We need 700 times as much lithium as we are currently mining to electrify global transport


Mining professor Simon Michaux has done a mammoth study on electrifying the global transport sector. He worked out how many cars, trucks, ships there were and how far they travel. Since most are still ICE(internal combustion engines)  vehicles he figured a great many things from there. Among his calculations were:

  1. We need 31,670 TWH of electricity for the global fleet (Yes, terrawatt hours!)
  2. We need 221,594m new power plants (a mixture of types)
  3. We need 2.78 billion tonnes of lithium for the lithium batteries, but current production and reserves are nowhere near enough.
  4. Taking the 2018 year of production, we need for  lithium 707.8 years of production at the current rate.
  5. We need 655.9 years of graphite at the current rate of production.
  6. We need 552 years of cobalt at the current rate of production.
  7. “Just remember it takes twenty years to bring a mine from a discovered deposit to a functioning mine.”
  8. And this is just to produce one generation of batteries, when in ten years time they need replacing.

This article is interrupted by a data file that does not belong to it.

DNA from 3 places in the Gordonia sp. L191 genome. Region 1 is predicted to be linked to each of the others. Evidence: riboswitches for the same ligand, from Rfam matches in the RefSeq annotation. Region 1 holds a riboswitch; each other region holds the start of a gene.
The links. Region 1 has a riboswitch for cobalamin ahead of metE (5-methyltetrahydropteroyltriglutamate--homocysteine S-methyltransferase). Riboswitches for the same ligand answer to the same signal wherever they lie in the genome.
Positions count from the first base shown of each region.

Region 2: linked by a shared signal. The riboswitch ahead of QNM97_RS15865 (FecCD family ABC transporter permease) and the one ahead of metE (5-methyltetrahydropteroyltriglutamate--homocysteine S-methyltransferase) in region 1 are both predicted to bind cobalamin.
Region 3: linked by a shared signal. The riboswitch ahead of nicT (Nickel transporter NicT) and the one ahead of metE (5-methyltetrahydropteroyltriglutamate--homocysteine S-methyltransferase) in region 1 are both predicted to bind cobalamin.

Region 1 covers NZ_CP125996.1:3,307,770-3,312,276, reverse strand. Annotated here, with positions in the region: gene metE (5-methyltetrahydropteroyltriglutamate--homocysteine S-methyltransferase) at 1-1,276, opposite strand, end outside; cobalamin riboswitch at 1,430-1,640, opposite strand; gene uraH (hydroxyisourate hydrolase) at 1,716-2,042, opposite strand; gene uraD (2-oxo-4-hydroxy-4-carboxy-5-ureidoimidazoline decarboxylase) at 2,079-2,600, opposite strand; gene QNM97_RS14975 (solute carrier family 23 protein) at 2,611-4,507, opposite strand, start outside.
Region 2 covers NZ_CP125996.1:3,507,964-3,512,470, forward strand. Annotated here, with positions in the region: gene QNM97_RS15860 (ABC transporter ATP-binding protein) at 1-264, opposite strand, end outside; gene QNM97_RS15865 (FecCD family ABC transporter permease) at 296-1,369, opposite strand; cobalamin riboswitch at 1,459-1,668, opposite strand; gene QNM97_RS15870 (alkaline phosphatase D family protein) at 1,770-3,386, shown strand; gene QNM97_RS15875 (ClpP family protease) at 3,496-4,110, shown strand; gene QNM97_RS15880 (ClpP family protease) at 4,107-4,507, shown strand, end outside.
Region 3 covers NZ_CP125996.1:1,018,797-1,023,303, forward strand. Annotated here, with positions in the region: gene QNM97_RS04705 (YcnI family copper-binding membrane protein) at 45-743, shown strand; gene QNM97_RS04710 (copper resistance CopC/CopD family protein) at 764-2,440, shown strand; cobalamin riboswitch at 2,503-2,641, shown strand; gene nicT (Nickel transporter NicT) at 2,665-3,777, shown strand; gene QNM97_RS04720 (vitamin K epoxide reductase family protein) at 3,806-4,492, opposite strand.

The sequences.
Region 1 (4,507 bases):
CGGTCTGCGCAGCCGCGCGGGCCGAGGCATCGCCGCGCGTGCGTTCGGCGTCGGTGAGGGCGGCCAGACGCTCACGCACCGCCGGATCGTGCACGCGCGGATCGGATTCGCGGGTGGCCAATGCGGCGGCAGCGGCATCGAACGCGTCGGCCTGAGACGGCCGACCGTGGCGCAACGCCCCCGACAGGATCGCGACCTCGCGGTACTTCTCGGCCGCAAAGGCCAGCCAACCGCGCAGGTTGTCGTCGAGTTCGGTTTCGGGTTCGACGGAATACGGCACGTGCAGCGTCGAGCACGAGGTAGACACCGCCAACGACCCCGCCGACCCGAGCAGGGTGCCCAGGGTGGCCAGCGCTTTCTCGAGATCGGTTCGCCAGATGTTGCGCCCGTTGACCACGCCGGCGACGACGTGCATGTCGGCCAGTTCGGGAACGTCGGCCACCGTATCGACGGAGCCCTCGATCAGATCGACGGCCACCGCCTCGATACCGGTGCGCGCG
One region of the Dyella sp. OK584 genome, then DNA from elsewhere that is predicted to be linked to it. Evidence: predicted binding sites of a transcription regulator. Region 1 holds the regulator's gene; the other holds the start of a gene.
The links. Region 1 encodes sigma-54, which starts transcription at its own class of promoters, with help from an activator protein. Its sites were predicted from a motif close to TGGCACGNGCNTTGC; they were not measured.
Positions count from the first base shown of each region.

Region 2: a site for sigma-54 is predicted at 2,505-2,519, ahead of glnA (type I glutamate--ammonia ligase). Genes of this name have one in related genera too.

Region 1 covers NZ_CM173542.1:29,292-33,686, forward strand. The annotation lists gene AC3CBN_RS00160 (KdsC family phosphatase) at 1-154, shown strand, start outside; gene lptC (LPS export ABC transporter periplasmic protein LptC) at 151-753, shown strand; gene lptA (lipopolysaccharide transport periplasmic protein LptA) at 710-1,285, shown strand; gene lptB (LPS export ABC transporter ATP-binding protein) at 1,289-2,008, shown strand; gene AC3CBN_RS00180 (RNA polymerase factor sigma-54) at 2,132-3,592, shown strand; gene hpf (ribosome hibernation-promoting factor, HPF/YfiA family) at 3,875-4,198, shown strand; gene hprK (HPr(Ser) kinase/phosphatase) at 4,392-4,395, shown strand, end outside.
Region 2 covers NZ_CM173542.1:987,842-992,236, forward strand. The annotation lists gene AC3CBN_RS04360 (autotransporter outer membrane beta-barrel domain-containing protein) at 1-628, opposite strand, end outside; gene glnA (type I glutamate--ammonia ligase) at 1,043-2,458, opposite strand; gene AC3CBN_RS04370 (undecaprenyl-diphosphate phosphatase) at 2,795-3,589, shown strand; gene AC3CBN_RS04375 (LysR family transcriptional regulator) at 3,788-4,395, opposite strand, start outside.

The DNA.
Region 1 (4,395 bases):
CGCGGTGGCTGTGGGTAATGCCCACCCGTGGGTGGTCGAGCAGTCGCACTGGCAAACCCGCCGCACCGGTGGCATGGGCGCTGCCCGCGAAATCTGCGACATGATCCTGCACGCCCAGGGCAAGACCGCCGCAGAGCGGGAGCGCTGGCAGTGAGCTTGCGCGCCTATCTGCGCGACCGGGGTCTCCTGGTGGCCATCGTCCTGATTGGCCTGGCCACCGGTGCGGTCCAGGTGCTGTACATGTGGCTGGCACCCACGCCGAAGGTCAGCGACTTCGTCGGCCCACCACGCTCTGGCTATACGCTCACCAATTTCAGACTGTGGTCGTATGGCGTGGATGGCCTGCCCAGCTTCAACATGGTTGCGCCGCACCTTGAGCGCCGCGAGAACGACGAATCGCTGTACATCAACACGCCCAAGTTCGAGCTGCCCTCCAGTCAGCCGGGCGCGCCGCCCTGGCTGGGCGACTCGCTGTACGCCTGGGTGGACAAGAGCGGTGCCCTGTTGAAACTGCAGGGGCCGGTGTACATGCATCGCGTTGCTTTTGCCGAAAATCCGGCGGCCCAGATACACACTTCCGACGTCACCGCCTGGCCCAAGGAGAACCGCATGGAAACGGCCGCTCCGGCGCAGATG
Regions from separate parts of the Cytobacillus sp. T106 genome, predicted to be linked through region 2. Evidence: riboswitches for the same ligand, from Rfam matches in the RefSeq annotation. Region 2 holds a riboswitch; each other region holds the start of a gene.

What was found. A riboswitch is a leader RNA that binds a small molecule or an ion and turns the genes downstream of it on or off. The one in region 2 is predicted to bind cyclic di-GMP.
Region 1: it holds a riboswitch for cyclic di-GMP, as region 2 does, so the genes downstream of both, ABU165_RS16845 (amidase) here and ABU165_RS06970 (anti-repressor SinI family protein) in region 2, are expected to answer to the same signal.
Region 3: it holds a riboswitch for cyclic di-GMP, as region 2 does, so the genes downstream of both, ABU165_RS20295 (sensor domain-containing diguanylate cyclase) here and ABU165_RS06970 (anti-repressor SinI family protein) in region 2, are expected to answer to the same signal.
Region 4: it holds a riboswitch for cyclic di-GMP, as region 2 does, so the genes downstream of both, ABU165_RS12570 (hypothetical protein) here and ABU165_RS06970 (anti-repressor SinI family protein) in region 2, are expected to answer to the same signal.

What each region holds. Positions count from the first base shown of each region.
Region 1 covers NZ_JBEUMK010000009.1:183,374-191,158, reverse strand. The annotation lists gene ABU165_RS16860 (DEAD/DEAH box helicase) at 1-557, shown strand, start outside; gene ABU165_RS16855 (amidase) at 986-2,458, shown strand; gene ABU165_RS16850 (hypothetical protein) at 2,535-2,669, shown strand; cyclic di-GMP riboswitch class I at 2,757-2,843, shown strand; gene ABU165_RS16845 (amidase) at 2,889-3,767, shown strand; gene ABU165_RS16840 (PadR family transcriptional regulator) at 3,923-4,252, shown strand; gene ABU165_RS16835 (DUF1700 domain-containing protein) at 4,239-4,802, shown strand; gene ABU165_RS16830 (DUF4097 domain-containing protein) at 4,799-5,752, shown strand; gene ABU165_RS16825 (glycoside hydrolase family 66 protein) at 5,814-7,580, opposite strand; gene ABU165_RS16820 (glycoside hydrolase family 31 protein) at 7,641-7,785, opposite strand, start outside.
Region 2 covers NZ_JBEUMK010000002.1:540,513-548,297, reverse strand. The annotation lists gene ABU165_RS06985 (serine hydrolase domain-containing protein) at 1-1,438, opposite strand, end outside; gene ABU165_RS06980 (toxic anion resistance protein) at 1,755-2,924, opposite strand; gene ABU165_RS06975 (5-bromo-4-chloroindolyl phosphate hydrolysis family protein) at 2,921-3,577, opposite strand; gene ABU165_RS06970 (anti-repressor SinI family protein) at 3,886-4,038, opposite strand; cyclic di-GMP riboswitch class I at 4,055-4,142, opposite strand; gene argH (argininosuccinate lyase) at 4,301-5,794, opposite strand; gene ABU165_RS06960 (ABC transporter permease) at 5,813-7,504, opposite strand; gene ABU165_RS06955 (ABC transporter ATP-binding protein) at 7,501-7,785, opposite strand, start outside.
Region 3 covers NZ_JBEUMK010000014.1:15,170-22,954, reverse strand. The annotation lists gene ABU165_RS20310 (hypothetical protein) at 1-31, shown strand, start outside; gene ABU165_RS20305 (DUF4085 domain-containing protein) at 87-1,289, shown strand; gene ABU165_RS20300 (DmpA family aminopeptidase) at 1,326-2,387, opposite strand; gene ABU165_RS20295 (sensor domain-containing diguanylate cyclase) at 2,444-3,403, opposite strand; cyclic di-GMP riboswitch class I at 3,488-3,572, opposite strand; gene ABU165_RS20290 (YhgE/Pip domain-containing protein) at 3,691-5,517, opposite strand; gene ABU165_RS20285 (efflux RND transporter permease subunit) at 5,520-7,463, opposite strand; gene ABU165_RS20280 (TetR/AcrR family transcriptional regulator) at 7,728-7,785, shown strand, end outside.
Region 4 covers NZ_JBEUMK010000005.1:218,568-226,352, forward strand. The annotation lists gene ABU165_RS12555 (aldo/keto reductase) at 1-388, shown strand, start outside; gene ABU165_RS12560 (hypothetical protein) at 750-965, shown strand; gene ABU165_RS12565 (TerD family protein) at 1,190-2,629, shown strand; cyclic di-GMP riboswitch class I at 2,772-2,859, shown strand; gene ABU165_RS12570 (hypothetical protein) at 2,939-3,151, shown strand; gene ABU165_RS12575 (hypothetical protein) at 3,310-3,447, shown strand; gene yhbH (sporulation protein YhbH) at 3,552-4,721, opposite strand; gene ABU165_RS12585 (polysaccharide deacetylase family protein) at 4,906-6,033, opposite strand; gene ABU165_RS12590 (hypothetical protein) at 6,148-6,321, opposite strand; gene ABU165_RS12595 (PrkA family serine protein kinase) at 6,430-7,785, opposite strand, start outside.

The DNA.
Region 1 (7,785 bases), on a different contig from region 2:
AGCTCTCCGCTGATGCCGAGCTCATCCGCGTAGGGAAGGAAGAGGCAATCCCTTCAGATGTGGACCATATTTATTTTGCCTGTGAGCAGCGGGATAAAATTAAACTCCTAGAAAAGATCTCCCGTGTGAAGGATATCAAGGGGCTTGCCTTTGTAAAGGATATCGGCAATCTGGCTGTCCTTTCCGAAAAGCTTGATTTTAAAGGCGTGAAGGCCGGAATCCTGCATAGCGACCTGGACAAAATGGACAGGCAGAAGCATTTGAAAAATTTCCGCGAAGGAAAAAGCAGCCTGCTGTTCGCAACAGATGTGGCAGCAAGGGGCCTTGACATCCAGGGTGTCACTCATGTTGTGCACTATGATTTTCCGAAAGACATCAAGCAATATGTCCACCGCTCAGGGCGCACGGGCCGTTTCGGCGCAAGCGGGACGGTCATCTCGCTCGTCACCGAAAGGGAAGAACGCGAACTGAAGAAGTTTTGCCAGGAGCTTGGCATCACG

So for anyone who wants to watch a short presentation of Simon Michaux, you could go to a Youtube seminar held recently.  Wise Response is a Limits to Growth NGO largely comprising academics from Otago. They partnered with the head of the School of Government at Victoria University to run a seminar where the speakers were Simon Michaux, economist Steve Keen, economist Tim Jackson and transition engineer Susan Krumdieck. Simon’s is the first presentation and I suggest you start at 4.20 minutes.

And, because Simon currently works for the Finland Geological Survey, he has met and talked with many key bureaucrats and politicians from European countries, including from the E.C and UN. (His insights are for those who can stick out the whole long session!)